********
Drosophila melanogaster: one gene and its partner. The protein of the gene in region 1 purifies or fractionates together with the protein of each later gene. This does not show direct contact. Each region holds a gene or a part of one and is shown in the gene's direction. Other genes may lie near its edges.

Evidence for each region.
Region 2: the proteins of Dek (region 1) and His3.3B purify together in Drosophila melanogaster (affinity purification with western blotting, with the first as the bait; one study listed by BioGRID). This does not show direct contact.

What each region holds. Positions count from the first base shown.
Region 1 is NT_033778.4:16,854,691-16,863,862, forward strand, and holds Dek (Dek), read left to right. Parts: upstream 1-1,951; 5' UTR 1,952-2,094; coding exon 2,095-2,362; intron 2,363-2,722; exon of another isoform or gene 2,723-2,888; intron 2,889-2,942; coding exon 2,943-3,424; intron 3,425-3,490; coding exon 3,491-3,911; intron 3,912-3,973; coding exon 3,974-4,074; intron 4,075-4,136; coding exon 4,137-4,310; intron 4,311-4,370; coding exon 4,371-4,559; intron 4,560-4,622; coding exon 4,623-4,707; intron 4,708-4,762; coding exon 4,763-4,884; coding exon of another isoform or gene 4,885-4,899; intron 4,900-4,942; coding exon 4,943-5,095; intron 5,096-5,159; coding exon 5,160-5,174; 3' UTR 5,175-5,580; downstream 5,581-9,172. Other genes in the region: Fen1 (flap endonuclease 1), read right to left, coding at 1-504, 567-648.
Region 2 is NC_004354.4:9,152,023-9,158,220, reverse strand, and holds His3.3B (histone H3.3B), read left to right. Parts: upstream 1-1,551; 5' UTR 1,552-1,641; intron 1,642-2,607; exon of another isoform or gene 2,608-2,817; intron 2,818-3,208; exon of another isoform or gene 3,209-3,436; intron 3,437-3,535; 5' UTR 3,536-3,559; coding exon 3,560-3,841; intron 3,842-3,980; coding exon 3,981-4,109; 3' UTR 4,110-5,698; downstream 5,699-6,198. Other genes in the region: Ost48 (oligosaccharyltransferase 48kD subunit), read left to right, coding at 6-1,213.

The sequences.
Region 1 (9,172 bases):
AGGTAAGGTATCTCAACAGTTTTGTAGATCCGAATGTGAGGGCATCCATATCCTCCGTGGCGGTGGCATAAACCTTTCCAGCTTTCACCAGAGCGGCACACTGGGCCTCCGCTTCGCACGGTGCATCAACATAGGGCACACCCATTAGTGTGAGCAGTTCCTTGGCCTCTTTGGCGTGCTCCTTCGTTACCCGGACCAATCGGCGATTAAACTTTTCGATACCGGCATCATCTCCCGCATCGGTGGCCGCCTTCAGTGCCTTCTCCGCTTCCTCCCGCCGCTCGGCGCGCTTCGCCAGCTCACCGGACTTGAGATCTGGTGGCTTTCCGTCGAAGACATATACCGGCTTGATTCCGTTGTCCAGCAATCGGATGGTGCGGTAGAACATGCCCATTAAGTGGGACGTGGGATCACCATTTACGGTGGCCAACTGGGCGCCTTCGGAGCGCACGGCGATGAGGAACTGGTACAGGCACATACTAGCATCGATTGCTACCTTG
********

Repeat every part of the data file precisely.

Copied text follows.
Drosophila melanogaster: one gene and its partner. The protein of the gene in region 1 purifies or fractionates together with the protein of each later gene. This does not show direct contact. Each region holds a gene or a part of one and is shown in the gene's direction. Other genes may lie near its edges.

Evidence for each region.
Region 2: the proteins of Dek (region 1) and His3.3B purify together in Drosophila melanogaster (affinity purification with western blotting, with the first as the bait; one study listed by BioGRID). This does not show direct contact.

What each region holds. Positions count from the first base shown.
Region 1 is NT_033778.4:16,854,691-16,863,862, forward strand, and holds Dek (Dek), read left to right. Parts: upstream 1-1,951; 5' UTR 1,952-2,094; coding exon 2,095-2,362; intron 2,363-2,722; exon of another isoform or gene 2,723-2,888; intron 2,889-2,942; coding exon 2,943-3,424; intron 3,425-3,490; coding exon 3,491-3,911; intron 3,912-3,973; coding exon 3,974-4,074; intron 4,075-4,136; coding exon 4,137-4,310; intron 4,311-4,370; coding exon 4,371-4,559; intron 4,560-4,622; coding exon 4,623-4,707; intron 4,708-4,762; coding exon 4,763-4,884; coding exon of another isoform or gene 4,885-4,899; intron 4,900-4,942; coding exon 4,943-5,095; intron 5,096-5,159; coding exon 5,160-5,174; 3' UTR 5,175-5,580; downstream 5,581-9,172. Other genes in the region: Fen1 (flap endonuclease 1), read right to left, coding at 1-504, 567-648.
Region 2 is NC_004354.4:9,152,023-9,158,220, reverse strand, and holds His3.3B (histone H3.3B), read left to right. Parts: upstream 1-1,551; 5' UTR 1,552-1,641; intron 1,642-2,607; exon of another isoform or gene 2,608-2,817; intron 2,818-3,208; exon of another isoform or gene 3,209-3,436; intron 3,437-3,535; 5' UTR 3,536-3,559; coding exon 3,560-3,841; intron 3,842-3,980; coding exon 3,981-4,109; 3' UTR 4,110-5,698; downstream 5,699-6,198. Other genes in the region: Ost48 (oligosaccharyltransferase 48kD subunit), read left to right, coding at 6-1,213.

The sequences.
Region 1 (9,172 bases):
AGGTAAGGTATCTCAACAGTTTTGTAGATCCGAATGTGAGGGCATCCATATCCTCCGTGGCGGTGGCATAAACCTTTCCAGCTTTCACCAGAGCGGCACACTGGGCCTCCGCTTCGCACGGTGCATCAACATAGGGCACACCCATTAGTGTGAGCAGTTCCTTGGCCTCTTTGGCGTGCTCCTTCGTTACCCGGACCAATCGGCGATTAAACTTTTCGATACCGGCATCATCTCCCGCATCGGTGGCCGCCTTCAGTGCCTTCTCCGCTTCCTCCCGCCGCTCGGCGCGCTTCGCCAGCTCACCGGACTTGAGATCTGGTGGCTTTCCGTCGAAGACATATACCGGCTTGATTCCGTTGTCCAGCAATCGGATGGTGCGGTAGAACATGCCCATTAAGTGGGACGTGGGATCACCATTTACGGTGGCCAACTGGGCGCCTTCGGAGCGCACGGCGATGAGGAACTGGTACAGGCACATACTAGCATCGATTGCTACCTTG